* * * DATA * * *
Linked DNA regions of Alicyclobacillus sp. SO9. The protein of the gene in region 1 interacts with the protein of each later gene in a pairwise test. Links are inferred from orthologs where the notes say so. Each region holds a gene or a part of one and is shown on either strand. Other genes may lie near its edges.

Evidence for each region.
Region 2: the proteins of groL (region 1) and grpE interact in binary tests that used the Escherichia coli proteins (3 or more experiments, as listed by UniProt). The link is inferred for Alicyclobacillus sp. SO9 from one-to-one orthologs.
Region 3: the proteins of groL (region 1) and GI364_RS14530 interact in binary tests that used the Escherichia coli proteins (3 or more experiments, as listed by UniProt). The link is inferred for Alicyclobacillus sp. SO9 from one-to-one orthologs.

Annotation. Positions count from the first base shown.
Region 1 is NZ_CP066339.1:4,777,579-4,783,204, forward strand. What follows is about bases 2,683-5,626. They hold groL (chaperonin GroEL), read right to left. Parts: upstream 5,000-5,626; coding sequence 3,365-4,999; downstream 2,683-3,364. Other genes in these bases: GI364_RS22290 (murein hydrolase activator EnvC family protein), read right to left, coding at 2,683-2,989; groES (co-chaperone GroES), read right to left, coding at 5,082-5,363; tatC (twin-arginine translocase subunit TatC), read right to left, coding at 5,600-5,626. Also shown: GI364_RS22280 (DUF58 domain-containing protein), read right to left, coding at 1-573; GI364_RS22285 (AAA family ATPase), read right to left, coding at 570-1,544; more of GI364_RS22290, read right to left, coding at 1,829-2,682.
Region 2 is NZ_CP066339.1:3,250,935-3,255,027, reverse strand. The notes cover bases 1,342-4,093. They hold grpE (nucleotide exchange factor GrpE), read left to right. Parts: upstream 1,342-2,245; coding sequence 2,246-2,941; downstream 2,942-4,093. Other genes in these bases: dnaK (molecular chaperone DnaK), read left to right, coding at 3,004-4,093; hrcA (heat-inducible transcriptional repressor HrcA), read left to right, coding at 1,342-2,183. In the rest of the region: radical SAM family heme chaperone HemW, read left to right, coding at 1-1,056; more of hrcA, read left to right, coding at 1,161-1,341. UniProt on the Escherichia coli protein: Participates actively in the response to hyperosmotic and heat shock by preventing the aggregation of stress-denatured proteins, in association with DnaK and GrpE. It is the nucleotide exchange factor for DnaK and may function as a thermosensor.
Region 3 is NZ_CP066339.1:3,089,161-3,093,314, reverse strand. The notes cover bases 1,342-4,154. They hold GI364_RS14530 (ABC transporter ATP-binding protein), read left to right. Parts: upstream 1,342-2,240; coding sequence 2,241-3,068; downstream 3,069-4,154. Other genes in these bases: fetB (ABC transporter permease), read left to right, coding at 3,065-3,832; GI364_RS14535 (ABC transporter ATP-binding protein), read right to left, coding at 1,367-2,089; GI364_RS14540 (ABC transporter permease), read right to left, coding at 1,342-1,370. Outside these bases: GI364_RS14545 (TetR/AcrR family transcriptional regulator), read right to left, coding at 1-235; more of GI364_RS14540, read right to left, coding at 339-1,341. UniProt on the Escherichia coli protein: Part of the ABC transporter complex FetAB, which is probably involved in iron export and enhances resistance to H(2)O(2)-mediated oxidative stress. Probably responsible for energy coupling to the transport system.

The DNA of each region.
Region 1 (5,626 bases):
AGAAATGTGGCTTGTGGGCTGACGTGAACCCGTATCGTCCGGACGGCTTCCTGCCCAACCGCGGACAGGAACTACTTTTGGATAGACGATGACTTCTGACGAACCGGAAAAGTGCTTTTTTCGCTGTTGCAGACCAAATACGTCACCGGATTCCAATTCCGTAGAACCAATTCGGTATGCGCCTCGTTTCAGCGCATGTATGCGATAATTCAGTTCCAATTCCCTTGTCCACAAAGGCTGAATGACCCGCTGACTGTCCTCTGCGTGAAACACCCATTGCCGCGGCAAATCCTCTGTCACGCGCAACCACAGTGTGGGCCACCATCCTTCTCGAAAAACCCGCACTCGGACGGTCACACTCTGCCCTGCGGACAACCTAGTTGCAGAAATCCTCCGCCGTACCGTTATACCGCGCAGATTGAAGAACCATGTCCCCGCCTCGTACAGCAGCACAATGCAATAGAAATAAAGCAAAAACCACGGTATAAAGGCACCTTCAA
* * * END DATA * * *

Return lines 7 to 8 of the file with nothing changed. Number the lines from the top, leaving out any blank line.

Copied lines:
Region 2 is NZ_CP066339.1:3,250,935-3,255,027, reverse strand. The notes cover bases 1,342-4,093. They hold grpE (nucleotide exchange factor GrpE), read left to right. Parts: upstream 1,342-2,245; coding sequence 2,246-2,941; downstream 2,942-4,093. Other genes in these bases: dnaK (molecular chaperone DnaK), read left to right, coding at 3,004-4,093; hrcA (heat-inducible transcriptional repressor HrcA), read left to right, coding at 1,342-2,183. In the rest of the region: radical SAM family heme chaperone HemW, read left to right, coding at 1-1,056; more of hrcA, read left to right, coding at 1,161-1,341. UniProt on the Escherichia coli protein: Participates actively in the response to hyperosmotic and heat shock by preventing the aggregation of stress-denatured proteins, in association with DnaK and GrpE. It is the nucleotide exchange factor for DnaK and may function as a thermosensor.
Region 3 is NZ_CP066339.1:3,089,161-3,093,314, reverse strand. The notes cover bases 1,342-4,154. They hold GI364_RS14530 (ABC transporter ATP-binding protein), read left to right. Parts: upstream 1,342-2,240; coding sequence 2,241-3,068; downstream 3,069-4,154. Other genes in these bases: fetB (ABC transporter permease), read left to right, coding at 3,065-3,832; GI364_RS14535 (ABC transporter ATP-binding protein), read right to left, coding at 1,367-2,089; GI364_RS14540 (ABC transporter permease), read right to left, coding at 1,342-1,370. Outside these bases: GI364_RS14545 (TetR/AcrR family transcriptional regulator), read right to left, coding at 1-235; more of GI364_RS14540, read right to left, coding at 339-1,341. UniProt on the Escherichia coli protein: Part of the ABC transporter complex FetAB, which is probably involved in iron export and enhances resistance to H(2)O(2)-mediated oxidative stress. Probably responsible for energy coupling to the transport system.